The UK government will consult on changes to the regulatory charge cap for pension schemes in an effort to unlock investment in innovative businesses, chancellor Rishi Sunak has announced.
The pension charge cap of 0.75% is designed to keep costs down for savers in default arrangements within defined contribution (DC) pension schemes.
However, it has been criticised for being too restrictive by some in the pension industry, preventing schemes from investing in alternative investments, including venture capital and illiquid assets.
Today's Autumn Budget outlines how the the government will “consider options to amend the scope so that the cap can better accommodate well-designed performance fees” to ensure savers benefit from higher returns, while unlocking institutional investment in innovative firms.
Ministers will also continue wider policy work “to understand and remove various barriers to illiquid investment”.
The Department for Work and Pensions opened a separate consultation earlier this year on whether the charge cap prevents pension schemes from investing in a range of alternatives.
And in letter to investors in August, prime minister Boris Johnson urged institutional investors to “seize the moment” and create an investment “big bang” by funnelling a greater proportion of their capital towards long-term UK assets – from pioneering firms to infrastructure.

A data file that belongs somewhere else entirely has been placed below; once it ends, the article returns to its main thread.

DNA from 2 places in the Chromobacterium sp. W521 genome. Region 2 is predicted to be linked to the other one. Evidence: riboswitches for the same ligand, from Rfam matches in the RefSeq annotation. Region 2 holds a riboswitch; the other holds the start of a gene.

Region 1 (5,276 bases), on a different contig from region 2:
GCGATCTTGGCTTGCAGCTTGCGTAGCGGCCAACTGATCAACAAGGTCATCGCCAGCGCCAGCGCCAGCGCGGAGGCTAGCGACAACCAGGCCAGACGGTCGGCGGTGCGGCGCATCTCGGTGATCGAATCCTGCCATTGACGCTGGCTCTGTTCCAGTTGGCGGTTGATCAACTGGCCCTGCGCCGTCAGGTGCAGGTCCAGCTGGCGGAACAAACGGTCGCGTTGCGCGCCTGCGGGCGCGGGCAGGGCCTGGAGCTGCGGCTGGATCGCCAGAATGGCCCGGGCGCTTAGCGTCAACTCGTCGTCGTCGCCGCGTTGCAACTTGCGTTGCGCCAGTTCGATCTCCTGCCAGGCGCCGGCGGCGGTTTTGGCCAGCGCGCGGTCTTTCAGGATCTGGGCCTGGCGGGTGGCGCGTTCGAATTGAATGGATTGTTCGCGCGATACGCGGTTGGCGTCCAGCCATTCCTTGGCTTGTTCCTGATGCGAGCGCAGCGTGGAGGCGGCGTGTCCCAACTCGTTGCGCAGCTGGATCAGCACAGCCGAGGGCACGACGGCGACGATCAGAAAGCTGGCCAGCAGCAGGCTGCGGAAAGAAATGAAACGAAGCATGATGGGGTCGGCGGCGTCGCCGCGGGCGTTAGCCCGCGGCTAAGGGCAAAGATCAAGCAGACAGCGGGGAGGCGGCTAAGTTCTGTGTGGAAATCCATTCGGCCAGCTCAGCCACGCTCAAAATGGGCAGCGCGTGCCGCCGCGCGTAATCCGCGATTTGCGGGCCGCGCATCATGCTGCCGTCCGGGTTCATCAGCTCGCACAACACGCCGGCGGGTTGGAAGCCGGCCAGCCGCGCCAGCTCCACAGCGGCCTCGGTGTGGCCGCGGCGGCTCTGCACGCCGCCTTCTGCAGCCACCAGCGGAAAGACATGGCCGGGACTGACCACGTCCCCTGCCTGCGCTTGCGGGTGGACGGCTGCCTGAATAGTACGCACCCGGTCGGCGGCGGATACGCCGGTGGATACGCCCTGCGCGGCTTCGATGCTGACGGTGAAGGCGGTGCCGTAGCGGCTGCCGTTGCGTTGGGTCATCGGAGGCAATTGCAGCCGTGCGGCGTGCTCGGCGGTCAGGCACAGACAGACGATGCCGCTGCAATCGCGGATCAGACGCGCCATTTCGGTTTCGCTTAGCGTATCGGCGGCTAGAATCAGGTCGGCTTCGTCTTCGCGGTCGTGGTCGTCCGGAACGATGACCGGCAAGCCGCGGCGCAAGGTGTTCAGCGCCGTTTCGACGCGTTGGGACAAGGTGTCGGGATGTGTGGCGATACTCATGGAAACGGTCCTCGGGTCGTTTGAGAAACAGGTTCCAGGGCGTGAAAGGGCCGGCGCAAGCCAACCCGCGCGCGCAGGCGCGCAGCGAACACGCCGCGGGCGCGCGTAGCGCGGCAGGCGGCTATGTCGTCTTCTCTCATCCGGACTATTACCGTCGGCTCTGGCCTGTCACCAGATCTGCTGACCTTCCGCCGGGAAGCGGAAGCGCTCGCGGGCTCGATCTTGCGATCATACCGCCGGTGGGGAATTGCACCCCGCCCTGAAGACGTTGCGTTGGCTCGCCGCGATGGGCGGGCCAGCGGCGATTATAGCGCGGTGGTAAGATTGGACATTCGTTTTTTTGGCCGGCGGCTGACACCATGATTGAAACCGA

He argued that UK institutional investors are under-represented in owning British assets, with over 80% of DC pension funds’ investments in mostly listed securities, which represent just 20% of the UK’s assets.
However, the Pensions and Lifetime Savings Association's director of policy and advocacy, Nigel Peaple, said today that most schemes operate well within the 0.75% cap, averaging at 0.48%.
He continued: “The government has already introduced some changes to the charge cap which came into force earlier this month. We would rather the government allowed some time to see what effect these recent changes have before consulting on further amendments.
“The pensions industry is very open to investing in illiquid assets, such as infrastructure, provided they match the needs of pension scheme members and have the right investment characteristics, but this is a complex area, and we do not think the current charge cap is blocking such investments.”
The consultation is expected to take place before the end of the year.
Image credit: Ilyas-Tayfun-Salci / Shutterstock
Author: Chris Seekings